BBC heads to face public questioning over job cuts
The executives in charge of BBC Scotland have agreed to face questions from MSPs over on-going job cuts at the corporation. BBC heads had previously declined an invitation to speak to Holyrood's culture committee over the proposals, which could see 120 jobs lost by 2017. BBC Scotland is also facing strike action over the cuts, which have come as a result of budget cuts across the corporation.

Scots student numbers rising as England’s fall
More Scots than ever are winning places at university despite a challenging time for higher education, a study has found. UCAS figures showed a 0.3 percent rise in the number of Scots taking up university offers, with 30,900 successful applicants taking up options. However the number of applications from other parts of the U.K, as well as the number of English students finding places on courses have both fallen by 6.6 percent. Scottish students continue to have free undergraduate tuition, while those from the rest of the UK can face tuition fees of up to £9000 a year.

Parents to lobby MSPs over childcare costs
Today parents groups will lobby MSPs over the cost of childcare in Scotland, urging them to help mothers return to work by making care more affordable. According to charity Save the Children Scotland, Scottish parents face some of the highest childcare costs in Europe. They are calling on councils to provide up to 15 hours a week of free care for toddlers, warning that affordable childcare was becoming a “luxury” for poorer families.

UK and WORLD

UK fracking: Shale gas decision by government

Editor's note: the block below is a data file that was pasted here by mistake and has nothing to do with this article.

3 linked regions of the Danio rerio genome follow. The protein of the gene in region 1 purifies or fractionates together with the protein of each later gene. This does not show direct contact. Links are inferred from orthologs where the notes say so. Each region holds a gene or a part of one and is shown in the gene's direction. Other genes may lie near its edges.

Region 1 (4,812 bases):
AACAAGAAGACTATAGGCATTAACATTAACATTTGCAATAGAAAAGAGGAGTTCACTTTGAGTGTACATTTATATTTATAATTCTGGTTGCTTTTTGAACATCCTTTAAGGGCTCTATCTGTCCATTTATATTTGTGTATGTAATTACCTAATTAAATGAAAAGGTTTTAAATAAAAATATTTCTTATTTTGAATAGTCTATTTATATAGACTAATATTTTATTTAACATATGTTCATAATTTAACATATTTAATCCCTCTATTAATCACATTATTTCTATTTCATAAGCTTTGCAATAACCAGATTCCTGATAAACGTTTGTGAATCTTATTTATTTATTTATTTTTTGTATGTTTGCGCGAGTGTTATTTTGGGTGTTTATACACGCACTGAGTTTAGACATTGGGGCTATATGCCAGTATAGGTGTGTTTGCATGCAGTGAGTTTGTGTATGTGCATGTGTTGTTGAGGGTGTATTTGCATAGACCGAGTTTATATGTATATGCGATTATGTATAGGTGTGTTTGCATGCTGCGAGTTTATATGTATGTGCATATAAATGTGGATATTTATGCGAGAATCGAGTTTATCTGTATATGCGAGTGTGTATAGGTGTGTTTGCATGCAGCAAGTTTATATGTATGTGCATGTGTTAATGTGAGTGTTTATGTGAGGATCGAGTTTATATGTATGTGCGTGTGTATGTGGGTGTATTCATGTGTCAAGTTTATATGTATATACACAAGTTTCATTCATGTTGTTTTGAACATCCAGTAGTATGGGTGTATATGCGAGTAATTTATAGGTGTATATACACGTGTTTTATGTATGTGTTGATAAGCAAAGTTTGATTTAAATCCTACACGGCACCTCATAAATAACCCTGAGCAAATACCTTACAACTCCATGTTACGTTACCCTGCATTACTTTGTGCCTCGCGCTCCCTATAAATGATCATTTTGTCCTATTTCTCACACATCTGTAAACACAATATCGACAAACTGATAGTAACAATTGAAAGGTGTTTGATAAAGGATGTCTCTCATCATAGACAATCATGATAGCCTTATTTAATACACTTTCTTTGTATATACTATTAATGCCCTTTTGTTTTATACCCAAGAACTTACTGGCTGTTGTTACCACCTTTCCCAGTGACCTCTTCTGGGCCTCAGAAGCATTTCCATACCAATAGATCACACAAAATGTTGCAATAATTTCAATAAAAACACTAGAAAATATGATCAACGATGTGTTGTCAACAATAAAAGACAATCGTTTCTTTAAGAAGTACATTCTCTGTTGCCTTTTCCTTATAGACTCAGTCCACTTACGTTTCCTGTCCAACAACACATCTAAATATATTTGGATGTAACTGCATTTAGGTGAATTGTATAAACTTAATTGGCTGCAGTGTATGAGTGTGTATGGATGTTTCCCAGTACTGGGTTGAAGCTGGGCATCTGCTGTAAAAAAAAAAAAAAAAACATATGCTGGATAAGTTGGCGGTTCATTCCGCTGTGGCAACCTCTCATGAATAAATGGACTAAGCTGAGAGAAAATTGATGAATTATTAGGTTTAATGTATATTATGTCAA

The UK government has given the go ahead for a firm to resume the highly controversial technique of fracking to exploit gas in Lancashire. Fracking involves creating little explosions underground, then injecting water and chemicals to release gas trapped in cavities in shale rocks. In the US, exploitation of shale gas has sent energy prices tumbling, and the UK’s prime minister has expressed hopes that Britain can enjoy a similar boom. But government advisers warn today that shale gas may be unlikely to bring down energy prices much in Britain while the rest of Europe does not currently back the method. Environmentalists are also cautious following incidents in the US in which fracking has been associated with pollution of water through the chemicals involved in the process, as well as leakage of the powerful greenhouse gas methane.

Gas ‘will add more to energy bills than renewables’
Household energy bills will be about £600 higher per year in the coming decades if the UK continues to rely heavily on gas, the government's climate advisers warned on Thursday.